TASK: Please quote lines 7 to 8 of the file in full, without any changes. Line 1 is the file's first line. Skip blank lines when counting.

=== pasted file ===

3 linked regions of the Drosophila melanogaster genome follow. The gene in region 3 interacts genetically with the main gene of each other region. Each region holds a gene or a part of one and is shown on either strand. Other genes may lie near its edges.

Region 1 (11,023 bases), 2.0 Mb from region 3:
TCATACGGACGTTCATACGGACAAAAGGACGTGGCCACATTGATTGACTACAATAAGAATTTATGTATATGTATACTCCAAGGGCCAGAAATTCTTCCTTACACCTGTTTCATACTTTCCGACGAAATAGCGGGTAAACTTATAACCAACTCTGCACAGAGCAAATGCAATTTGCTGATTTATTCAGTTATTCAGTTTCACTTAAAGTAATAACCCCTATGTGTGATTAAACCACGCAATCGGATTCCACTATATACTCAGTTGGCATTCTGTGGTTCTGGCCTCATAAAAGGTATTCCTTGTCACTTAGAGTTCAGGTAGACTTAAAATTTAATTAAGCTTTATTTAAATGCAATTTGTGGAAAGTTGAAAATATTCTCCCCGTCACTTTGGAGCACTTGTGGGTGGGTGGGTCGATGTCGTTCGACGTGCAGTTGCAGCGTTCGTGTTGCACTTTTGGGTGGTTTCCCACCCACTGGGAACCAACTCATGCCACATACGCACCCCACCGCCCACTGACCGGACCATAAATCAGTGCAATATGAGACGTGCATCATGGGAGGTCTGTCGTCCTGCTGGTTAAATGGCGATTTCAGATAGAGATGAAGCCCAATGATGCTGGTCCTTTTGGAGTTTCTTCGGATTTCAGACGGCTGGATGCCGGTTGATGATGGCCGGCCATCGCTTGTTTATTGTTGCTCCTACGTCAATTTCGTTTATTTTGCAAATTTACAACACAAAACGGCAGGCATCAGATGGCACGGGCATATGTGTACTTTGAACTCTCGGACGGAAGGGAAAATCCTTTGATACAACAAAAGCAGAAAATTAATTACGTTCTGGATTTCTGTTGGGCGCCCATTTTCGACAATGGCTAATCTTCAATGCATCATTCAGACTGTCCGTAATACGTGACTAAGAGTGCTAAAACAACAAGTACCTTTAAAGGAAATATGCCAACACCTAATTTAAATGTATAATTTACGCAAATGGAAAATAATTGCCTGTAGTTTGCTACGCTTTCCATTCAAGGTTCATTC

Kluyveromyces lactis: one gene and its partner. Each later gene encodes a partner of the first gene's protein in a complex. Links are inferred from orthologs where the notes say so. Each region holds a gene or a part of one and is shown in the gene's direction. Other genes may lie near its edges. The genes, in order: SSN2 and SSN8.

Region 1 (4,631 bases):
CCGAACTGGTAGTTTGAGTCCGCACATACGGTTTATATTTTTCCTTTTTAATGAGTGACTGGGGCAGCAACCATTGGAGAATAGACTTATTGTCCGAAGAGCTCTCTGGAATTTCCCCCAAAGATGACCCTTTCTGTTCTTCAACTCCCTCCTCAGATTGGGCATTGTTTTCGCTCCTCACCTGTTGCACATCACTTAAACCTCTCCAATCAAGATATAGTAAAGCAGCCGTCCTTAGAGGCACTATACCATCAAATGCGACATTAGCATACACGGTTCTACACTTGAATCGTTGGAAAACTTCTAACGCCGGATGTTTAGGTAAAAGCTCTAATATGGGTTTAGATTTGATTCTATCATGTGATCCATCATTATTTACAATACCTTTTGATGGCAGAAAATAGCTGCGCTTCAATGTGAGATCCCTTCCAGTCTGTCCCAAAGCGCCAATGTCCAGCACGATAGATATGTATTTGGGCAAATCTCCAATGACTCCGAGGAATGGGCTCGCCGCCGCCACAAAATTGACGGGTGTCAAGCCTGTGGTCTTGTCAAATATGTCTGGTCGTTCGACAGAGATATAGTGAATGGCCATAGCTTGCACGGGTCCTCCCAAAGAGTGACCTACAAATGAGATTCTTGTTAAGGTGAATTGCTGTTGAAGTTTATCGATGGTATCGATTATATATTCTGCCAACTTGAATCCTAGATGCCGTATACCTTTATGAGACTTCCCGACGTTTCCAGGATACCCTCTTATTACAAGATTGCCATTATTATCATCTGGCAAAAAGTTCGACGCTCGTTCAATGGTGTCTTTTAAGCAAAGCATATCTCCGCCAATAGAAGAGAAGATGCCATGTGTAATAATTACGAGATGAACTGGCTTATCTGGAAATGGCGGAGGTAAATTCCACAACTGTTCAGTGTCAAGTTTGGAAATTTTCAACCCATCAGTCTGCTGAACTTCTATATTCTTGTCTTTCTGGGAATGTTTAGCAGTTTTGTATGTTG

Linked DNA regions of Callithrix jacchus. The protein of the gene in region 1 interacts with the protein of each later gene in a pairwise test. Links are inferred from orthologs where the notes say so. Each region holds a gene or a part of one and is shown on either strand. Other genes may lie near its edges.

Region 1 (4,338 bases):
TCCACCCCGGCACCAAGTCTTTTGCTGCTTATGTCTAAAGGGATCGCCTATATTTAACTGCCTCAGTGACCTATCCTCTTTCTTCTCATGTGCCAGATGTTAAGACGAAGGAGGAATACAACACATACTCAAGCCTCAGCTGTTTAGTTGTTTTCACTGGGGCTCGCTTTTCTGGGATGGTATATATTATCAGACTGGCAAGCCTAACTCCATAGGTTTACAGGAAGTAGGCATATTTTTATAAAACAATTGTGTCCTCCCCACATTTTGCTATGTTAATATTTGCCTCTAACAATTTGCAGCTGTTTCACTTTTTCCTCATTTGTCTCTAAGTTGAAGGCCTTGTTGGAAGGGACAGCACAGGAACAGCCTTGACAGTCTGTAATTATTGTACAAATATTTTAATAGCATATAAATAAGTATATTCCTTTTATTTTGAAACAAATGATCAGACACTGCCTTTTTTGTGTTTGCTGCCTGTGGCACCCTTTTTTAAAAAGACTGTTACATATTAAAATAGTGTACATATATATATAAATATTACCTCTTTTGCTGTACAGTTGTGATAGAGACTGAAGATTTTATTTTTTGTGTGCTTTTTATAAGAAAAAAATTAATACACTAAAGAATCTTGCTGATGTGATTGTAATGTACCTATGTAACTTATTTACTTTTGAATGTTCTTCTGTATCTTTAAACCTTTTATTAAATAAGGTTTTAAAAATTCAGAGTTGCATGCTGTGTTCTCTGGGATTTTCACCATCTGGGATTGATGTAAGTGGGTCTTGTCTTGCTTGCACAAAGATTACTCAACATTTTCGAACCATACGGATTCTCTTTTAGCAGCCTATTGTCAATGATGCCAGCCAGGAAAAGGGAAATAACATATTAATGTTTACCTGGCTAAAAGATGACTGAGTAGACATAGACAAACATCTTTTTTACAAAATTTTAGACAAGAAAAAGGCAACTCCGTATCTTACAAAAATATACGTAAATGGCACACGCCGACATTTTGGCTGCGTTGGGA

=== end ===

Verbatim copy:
Linked DNA regions of Callithrix jacchus. The protein of the gene in region 1 interacts with the protein of each later gene in a pairwise test. Links are inferred from orthologs where the notes say so. Each region holds a gene or a part of one and is shown on either strand. Other genes may lie near its edges.

Region 1 (4,338 bases):